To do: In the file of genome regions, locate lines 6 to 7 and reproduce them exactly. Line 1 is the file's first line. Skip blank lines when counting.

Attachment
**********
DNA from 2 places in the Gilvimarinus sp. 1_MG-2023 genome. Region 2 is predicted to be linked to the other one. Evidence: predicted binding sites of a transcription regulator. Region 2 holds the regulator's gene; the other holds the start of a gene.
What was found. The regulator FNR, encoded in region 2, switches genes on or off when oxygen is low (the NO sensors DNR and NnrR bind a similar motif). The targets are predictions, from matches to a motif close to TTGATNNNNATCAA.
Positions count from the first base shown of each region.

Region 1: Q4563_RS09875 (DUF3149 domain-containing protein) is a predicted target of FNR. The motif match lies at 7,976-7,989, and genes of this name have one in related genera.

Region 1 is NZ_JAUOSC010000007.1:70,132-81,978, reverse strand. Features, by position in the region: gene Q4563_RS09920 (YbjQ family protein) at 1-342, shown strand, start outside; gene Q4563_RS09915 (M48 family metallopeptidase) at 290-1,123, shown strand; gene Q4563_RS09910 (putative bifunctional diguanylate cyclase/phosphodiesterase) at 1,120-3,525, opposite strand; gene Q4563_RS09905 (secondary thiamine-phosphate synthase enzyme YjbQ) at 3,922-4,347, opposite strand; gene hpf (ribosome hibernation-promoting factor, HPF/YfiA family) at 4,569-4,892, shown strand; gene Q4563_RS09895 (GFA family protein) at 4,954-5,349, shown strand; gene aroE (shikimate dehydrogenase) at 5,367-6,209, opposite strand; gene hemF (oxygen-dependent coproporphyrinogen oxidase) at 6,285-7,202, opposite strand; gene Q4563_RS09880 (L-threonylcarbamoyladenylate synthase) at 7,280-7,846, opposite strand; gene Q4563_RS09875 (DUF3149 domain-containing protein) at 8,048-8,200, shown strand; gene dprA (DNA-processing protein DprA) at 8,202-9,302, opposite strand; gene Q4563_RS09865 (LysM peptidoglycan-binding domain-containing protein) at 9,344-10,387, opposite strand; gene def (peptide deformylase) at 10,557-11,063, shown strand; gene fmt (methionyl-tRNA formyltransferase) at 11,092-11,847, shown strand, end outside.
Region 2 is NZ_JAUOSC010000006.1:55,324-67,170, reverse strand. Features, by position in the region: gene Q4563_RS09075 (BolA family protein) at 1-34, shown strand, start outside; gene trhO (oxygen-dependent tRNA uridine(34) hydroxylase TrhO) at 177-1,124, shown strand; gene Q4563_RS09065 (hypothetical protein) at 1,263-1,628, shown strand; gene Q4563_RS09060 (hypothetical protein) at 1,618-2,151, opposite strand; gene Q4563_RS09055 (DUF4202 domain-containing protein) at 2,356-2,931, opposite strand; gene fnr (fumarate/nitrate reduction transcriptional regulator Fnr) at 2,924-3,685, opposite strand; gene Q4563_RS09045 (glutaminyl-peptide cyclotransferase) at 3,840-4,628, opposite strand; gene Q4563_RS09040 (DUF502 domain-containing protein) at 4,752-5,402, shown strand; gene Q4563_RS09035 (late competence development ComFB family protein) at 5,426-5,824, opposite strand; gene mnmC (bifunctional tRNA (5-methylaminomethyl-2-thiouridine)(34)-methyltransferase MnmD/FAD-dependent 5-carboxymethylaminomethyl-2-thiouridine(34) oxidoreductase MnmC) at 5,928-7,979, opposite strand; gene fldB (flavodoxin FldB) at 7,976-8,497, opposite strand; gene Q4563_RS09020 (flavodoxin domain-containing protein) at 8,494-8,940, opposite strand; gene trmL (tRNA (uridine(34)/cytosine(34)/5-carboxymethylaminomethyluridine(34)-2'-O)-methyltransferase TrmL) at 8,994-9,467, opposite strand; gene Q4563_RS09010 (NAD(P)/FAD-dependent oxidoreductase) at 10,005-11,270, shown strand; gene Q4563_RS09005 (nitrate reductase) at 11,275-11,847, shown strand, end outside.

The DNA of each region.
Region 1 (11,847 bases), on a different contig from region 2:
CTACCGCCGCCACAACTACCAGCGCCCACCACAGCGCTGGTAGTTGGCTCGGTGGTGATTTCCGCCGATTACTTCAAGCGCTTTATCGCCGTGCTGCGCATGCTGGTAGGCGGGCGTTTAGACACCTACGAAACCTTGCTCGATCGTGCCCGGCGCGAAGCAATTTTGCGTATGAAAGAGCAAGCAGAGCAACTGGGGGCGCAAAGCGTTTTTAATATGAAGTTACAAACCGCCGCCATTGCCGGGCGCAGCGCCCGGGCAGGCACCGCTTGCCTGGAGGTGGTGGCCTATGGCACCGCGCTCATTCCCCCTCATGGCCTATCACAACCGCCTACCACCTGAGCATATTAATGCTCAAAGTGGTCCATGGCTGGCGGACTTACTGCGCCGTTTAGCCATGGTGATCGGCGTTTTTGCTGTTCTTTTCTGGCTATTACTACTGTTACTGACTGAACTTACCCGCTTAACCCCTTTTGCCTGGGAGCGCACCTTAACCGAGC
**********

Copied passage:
Region 2 is NZ_JAUOSC010000006.1:55,324-67,170, reverse strand. Features, by position in the region: gene Q4563_RS09075 (BolA family protein) at 1-34, shown strand, start outside; gene trhO (oxygen-dependent tRNA uridine(34) hydroxylase TrhO) at 177-1,124, shown strand; gene Q4563_RS09065 (hypothetical protein) at 1,263-1,628, shown strand; gene Q4563_RS09060 (hypothetical protein) at 1,618-2,151, opposite strand; gene Q4563_RS09055 (DUF4202 domain-containing protein) at 2,356-2,931, opposite strand; gene fnr (fumarate/nitrate reduction transcriptional regulator Fnr) at 2,924-3,685, opposite strand; gene Q4563_RS09045 (glutaminyl-peptide cyclotransferase) at 3,840-4,628, opposite strand; gene Q4563_RS09040 (DUF502 domain-containing protein) at 4,752-5,402, shown strand; gene Q4563_RS09035 (late competence development ComFB family protein) at 5,426-5,824, opposite strand; gene mnmC (bifunctional tRNA (5-methylaminomethyl-2-thiouridine)(34)-methyltransferase MnmD/FAD-dependent 5-carboxymethylaminomethyl-2-thiouridine(34) oxidoreductase MnmC) at 5,928-7,979, opposite strand; gene fldB (flavodoxin FldB) at 7,976-8,497, opposite strand; gene Q4563_RS09020 (flavodoxin domain-containing protein) at 8,494-8,940, opposite strand; gene trmL (tRNA (uridine(34)/cytosine(34)/5-carboxymethylaminomethyluridine(34)-2'-O)-methyltransferase TrmL) at 8,994-9,467, opposite strand; gene Q4563_RS09010 (NAD(P)/FAD-dependent oxidoreductase) at 10,005-11,270, shown strand; gene Q4563_RS09005 (nitrate reductase) at 11,275-11,847, shown strand, end outside.

The DNA of each region.